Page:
Friday, 26 February 2016

Henry Tonks-The Real War Artist.

Henry Tonks was a war artist of the highest degree. He did not do landscapes.
He was a Professor. Maybe a little old fashioned.
Henry Tonks said when he taught art at the Slade “I will resign if this talk of cubism continues”

He had taught many artists such as Paul Nash at the Slade School of Art but he did not teach him enough. Paul Nash's paintings have become an important visual reference for us when thinking about the conflict, including this powerful, apocalyptic vision of nature violated by war. Nash was commissioned by a government scheme, in 1916, which initially aimed to illustrate publications with drawings to supplement the limited photographs available. Nash had served briefly in the Ypres Salient in 1917 before being invalided out. When he returned to Belgium as an artist, he was shocked by the devastation wrought by the battle of Passchendaele. All of the commissioned artists’ work had to be passed by the official censor. While depictions of dead British soldiers were unacceptable, this devastated landscape managed to pass unchallenged due to its symbolic, rather than literal, content. Nash’s startling, new, modernist vision would bring him huge acclaim in the art world.
However, Colonel A N Lee, the censor, could not foresee this. He wrote: “I cannot help thinking that Nash is having a huge joke with the British public, and lovers of ‘art’ in particular. Is he?”

While Paul Nash was basking in glory, stylising suffering as official war artist, Henry Tonks was recording the reality of war on a very intimate scale.
Tonks too old for front line action volunteered as an orderly.
Dr Harold Gilles had helped set up a pioneering new hospital specialising in facial surgery. 
When Gilles, who was the head surgeon realised that Tonks was working there his instincts to record the remodelling or rebuilding of a face were assisted when he asked Tonks to help him.
 He needed colour and Tonks with his background as a surgeon and then as a demonstrator of anatomy understood what Gilles needed.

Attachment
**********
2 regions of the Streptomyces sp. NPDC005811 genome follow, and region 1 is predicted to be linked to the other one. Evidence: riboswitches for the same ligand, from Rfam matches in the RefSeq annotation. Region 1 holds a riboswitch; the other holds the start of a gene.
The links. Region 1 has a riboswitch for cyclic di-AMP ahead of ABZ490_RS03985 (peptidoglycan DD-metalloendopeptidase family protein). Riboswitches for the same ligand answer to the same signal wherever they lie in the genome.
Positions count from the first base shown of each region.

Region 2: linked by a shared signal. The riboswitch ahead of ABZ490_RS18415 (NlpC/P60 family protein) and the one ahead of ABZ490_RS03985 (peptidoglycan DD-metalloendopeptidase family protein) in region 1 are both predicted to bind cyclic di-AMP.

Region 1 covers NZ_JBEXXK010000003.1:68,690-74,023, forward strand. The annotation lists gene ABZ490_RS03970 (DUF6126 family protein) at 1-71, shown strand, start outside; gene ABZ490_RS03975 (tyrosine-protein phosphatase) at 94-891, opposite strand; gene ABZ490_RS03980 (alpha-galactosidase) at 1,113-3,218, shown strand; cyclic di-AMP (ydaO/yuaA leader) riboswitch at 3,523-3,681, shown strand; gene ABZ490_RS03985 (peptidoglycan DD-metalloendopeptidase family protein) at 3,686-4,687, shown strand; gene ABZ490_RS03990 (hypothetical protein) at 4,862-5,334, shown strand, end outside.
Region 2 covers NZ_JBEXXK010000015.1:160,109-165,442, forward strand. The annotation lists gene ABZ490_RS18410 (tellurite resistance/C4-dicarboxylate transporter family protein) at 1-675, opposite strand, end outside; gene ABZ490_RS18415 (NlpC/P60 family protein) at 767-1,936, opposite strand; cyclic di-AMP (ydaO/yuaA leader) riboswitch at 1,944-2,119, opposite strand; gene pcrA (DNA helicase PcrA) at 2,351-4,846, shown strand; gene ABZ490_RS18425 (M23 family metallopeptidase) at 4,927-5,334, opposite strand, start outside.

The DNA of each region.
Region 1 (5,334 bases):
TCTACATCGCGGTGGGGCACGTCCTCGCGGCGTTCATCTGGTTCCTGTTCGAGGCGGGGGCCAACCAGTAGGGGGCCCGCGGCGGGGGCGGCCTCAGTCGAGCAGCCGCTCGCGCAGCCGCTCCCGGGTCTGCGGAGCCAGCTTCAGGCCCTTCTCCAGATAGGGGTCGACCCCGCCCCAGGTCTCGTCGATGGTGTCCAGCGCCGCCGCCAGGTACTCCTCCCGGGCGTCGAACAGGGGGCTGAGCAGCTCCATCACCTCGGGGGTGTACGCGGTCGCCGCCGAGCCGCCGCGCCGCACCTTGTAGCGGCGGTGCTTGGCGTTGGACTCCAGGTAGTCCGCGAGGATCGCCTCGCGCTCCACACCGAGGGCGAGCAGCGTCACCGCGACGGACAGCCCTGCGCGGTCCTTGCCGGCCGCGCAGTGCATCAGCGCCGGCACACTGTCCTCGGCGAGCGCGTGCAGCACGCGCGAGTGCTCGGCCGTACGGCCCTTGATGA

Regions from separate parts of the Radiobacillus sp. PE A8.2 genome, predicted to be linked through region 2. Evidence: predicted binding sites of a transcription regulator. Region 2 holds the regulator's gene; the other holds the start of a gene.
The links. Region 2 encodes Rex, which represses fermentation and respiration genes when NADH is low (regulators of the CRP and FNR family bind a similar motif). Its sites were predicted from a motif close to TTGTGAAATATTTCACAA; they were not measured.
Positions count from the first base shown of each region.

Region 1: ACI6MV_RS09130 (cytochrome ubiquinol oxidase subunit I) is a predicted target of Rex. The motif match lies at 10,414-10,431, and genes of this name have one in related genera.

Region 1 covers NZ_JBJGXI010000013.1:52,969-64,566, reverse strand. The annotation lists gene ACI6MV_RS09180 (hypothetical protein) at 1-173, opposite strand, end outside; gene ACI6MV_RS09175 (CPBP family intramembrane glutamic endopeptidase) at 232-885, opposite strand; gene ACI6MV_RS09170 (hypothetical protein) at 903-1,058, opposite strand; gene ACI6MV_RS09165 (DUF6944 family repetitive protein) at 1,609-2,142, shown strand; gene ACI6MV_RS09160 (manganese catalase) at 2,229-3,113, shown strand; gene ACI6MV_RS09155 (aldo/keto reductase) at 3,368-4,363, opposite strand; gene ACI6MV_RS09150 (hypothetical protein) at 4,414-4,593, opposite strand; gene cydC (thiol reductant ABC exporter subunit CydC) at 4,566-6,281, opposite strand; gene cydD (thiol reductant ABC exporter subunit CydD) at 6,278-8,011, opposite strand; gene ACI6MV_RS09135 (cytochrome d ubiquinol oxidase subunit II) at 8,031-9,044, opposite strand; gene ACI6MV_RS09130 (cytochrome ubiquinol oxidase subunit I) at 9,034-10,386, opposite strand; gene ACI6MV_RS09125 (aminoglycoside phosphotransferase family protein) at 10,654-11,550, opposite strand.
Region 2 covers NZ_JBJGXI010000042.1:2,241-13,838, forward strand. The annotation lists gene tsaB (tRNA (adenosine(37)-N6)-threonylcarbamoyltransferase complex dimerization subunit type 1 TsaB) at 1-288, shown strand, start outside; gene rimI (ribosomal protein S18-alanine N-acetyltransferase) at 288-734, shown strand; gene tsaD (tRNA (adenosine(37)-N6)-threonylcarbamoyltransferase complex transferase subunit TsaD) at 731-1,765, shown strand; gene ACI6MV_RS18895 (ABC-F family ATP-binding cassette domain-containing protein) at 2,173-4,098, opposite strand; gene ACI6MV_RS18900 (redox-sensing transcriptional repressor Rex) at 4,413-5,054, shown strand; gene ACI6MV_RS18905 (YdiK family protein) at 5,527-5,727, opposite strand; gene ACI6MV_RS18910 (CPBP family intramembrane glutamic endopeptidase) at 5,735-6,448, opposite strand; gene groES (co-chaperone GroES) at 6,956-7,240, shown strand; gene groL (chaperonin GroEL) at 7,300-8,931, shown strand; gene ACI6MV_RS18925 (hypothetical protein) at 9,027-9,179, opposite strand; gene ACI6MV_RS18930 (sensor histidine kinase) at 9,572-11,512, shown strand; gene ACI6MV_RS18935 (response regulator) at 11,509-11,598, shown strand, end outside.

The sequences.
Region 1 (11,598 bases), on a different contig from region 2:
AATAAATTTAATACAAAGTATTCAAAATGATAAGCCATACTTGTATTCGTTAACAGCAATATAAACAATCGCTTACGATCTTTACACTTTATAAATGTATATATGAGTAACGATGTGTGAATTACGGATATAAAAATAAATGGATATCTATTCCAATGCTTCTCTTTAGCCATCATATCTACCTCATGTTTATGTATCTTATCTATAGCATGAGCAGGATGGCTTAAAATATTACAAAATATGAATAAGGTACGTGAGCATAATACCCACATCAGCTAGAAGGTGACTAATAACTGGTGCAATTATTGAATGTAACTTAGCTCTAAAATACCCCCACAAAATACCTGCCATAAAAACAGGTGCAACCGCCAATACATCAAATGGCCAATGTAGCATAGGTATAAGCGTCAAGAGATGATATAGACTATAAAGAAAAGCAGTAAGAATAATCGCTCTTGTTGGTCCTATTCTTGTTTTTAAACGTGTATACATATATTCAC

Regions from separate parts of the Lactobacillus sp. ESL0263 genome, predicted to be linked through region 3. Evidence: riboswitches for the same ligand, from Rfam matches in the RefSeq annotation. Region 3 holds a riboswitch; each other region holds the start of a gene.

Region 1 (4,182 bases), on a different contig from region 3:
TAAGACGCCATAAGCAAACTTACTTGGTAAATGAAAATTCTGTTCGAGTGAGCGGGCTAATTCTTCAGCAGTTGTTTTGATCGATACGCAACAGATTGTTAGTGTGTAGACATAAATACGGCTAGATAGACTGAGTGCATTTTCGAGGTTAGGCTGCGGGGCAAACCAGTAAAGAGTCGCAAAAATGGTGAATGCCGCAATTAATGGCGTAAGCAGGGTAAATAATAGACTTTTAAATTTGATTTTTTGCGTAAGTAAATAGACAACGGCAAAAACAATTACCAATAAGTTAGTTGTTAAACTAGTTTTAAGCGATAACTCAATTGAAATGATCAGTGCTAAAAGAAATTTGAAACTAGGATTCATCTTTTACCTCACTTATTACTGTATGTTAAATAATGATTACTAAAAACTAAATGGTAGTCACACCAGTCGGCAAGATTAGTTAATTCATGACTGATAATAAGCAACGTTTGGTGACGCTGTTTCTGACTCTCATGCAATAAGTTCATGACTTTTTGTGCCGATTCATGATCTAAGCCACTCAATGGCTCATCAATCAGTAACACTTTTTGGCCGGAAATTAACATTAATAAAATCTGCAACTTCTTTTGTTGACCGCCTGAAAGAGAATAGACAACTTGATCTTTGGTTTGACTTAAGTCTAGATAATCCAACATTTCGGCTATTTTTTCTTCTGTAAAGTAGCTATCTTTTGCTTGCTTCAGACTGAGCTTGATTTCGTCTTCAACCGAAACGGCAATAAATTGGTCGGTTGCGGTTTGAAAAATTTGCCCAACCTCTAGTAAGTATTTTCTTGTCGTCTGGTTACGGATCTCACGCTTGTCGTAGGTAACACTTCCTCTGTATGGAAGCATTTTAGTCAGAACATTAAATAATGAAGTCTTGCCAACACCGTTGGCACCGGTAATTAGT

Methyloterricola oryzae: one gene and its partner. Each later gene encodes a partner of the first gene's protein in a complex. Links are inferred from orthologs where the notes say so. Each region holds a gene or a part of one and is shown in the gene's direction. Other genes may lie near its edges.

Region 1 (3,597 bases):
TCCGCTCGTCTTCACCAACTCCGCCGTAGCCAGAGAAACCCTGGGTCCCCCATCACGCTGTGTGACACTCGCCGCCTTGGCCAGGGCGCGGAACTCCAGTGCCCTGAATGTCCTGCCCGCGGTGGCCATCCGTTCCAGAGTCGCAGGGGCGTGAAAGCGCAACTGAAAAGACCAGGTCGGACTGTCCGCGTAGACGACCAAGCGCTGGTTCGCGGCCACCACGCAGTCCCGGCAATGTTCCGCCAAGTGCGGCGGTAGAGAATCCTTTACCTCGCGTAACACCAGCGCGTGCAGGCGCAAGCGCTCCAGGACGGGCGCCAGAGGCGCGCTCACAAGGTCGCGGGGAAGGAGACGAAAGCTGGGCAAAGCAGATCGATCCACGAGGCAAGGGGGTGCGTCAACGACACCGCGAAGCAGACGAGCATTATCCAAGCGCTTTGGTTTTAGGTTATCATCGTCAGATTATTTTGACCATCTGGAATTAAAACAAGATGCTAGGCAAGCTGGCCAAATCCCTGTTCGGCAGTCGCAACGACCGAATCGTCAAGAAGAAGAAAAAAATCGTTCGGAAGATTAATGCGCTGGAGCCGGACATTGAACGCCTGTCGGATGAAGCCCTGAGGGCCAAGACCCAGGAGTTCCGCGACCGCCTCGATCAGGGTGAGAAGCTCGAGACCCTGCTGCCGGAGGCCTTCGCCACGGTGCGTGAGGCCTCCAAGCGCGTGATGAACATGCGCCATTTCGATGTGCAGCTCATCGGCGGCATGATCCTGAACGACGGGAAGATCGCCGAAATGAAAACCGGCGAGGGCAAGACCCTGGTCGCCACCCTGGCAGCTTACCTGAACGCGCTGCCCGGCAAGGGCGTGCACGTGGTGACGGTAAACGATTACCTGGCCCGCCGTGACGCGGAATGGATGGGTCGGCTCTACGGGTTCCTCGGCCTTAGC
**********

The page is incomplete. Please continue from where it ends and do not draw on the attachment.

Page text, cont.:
He was in the right place at the right time to do his bit for the war.
Reconstructive surgery at that time was largely at its infancy and mostly made up of just clinching flesh, and pulling it over to close up a wound and stitching it into a part of the face that would help it to resemble what was there before.
Tonks sat with forlorn soldiers who had given up hope, whose lives were dead inside.
Some would never recover from the wounds they had endured. 
When we say the scars of war, he recorded them in all their disfigured glory. 
They were humans who had given themselves in the cause of freedom.
With dignity Tonks made a portrait in soft pastel of Walter Ashworth of the Bradford Pals who injured on the first day of the first world war.
In the first few minutes the Pals were cut to ribbons.
He also made a diagram of where to stitch and then he painted him again after the reconstruction that gave him what was described as 'a pleasant smile'.
Art as modernism in a modern age. He had to use the skills of Leonardo Da Vinci for a new age, after all he was qualified.
He said about his portraits “These are the only works of which I am not ashamed.”
He would help in rescuing these wretched creatures lives, of abandoned luck and malicious evil.
Artistic compassion was required.
Imagine the sitter seeing his image and knowing how he looked.
 The sharing of this ordeal will have been hard.
It is so difficult today to look at these images, even in reproduction through the internet or on TV.
But look you must, because in these images we see why war is wrong and those heroic stories of heroism in the face of fire fall heavy down to earth when you witness what Henry saw. 
Fire in the face.
No matter how hard I look I turn away from the reality. I try again and still my mind wont let me focus, it is too real, I turn away again and again I try to look.
It seems as if you don't want to, so as not to defy a lifetime of watching war films made, rightly to testify to those brave sods who went over the top. But this is reality.